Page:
What the Cosby Rape Allegations say about Rape Culture

Over the past year, many have been rocked by new and resurfacing allegations that long-time comedian Bill Cosby drugged and raped 39 women (that have come forward) over the course of his career. Though Bill Cosby has largely stayed silent in response to the accusations, and the statute of limitations for rape cases has prevented the charges from being brought to trial, the alleged sexual assaults have brought many questions to light. Though the biggest question in this situation remains unanswered, did Bill Cosby commit these heinous acts?

But perhaps the biggest and most poignant question that the allegations force our society to answer is whether or not we believe those who do come forward and allege that they are victims of sexual assault.

For the most part, we don’t.

The allegations against Bill Cosby have highlighted how difficult it is for victims to come forward, and when they do come forward, to be believed. Victoria Valentino, one of the women who accuse Cosby, commented in an interview with the Washington Post that she didn’t come forward because she felt she lacked credibility, especially because of who she was speaking out against. She goes on to say, “In those days, it was always the rape victim who wound up being victimized. You didn’t want to go to the police. That’s the last thing you wanted to do back then.” Sadly, Victoria’s anecdote of her experience in speaking out is more the norm than it is an anomaly. Many victims face the fear of backlash, disbelief or the dreaded “you should have been more careful.” The credibility issue often lies in subconscious biases or societal assumptions that arise when we or others are forced to face allegations leveled against those they know or think we know.

One such bias that often threatens a victim’s credibility lies completely out of their control; the reputation of their attacker. Cosby spent decades cultivating his image as a reputable African-American father-like figure; encouraging young men and giving moral advice through his family-friendly sitcom. And when these women finally felt strong enough to come forward with their experiences, they were initially dismissed based on his social standing. Tamara Green wrote an op-ed for ET Online saying, “To go for help and be dismissed because he’s very cool and famous and you are not,” she wrote. “It is crushing and you are a victim all over again.”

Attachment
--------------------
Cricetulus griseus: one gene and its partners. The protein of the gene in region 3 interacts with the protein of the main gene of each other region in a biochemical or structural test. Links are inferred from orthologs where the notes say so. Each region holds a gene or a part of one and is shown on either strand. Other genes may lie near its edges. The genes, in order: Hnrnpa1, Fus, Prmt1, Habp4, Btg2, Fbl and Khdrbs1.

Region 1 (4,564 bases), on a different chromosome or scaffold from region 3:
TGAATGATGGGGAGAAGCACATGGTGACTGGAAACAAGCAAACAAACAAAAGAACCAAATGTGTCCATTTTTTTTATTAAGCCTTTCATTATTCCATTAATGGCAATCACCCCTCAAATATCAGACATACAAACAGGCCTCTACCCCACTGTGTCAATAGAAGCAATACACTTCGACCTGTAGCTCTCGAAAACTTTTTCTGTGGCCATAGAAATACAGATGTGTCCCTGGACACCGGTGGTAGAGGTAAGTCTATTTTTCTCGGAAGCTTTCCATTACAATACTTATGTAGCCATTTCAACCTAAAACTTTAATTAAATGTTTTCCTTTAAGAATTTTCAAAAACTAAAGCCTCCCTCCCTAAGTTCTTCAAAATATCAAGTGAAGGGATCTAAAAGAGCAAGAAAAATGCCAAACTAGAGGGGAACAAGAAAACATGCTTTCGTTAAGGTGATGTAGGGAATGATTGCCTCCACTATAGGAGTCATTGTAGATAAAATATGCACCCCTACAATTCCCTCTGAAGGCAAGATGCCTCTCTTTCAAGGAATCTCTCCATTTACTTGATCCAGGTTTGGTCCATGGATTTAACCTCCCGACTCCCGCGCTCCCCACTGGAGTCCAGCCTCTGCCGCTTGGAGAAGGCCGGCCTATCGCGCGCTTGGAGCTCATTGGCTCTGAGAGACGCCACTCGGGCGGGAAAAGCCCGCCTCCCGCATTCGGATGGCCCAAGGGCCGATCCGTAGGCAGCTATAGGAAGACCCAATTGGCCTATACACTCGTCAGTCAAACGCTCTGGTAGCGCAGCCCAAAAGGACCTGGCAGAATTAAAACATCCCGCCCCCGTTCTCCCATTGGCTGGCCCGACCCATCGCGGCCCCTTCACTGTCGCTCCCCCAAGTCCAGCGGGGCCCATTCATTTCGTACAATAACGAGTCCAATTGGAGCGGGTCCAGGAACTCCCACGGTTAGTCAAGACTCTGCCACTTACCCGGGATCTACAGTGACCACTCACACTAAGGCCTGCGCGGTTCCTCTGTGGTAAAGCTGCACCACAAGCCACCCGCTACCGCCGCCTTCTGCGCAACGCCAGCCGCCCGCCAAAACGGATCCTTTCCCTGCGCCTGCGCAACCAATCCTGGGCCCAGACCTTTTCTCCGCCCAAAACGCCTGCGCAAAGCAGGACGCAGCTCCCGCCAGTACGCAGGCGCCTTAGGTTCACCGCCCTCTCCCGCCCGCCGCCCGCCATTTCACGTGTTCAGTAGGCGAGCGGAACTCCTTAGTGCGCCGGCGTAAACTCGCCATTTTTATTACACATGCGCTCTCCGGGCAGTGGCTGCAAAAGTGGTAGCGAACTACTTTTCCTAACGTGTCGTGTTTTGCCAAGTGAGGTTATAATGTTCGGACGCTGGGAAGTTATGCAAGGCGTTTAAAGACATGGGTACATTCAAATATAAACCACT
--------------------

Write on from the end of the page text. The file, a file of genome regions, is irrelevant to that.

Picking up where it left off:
When victims face so many barriers to not only being believed, but to actually getting justice, it perpetuates rape culture and keeps so many more victims silent for fear of experiencing more pain than relief in reporting. Currently, it is believed that only 32% of sexual assaults are reported to the police. To make matters worse, of every 100 rapes only 7 lead to an arrest and only 2 will lead to a felony conviction.

With these truths, many victims feel little point in coming forward, and when victims don’t report and condemn the actions of their attackers, rape and sexual assault doesn’t receive the weightiness it deserves. Far too many dialogues are drowned before they can surface; far too many people never grow to understand the nature of consent and far too many people never have the opportunity to face their own biases and assumptions about rape and rape victims.

But there is a counter-movement.

When those assaulted begin to speak out, and as people begin to believe their experiences, others are encouraged to come forward and  proclaim their own stories. Donna Motsinger, another alleged victim of Cosby’s, spoke with the NY Post’s Page Six and said “I feel guilty not telling my story… Those women are brave. It’s the least I can do… I want to tell people so [the victims] can’t be bullied, so they can’t be discredited.”

Whether you believe Cosby to be guilty or not, the truth remains that as a society, we need to cultivate an environment where victims (both women and men) feel they can come forward with their experiences and be believed and even more so, receive justice. Fighting rape culture and victim shaming isn’t a short or easy battle, but it’s one that we need to wage together.

Iris Proctor
Iris is the director of ArborWoman.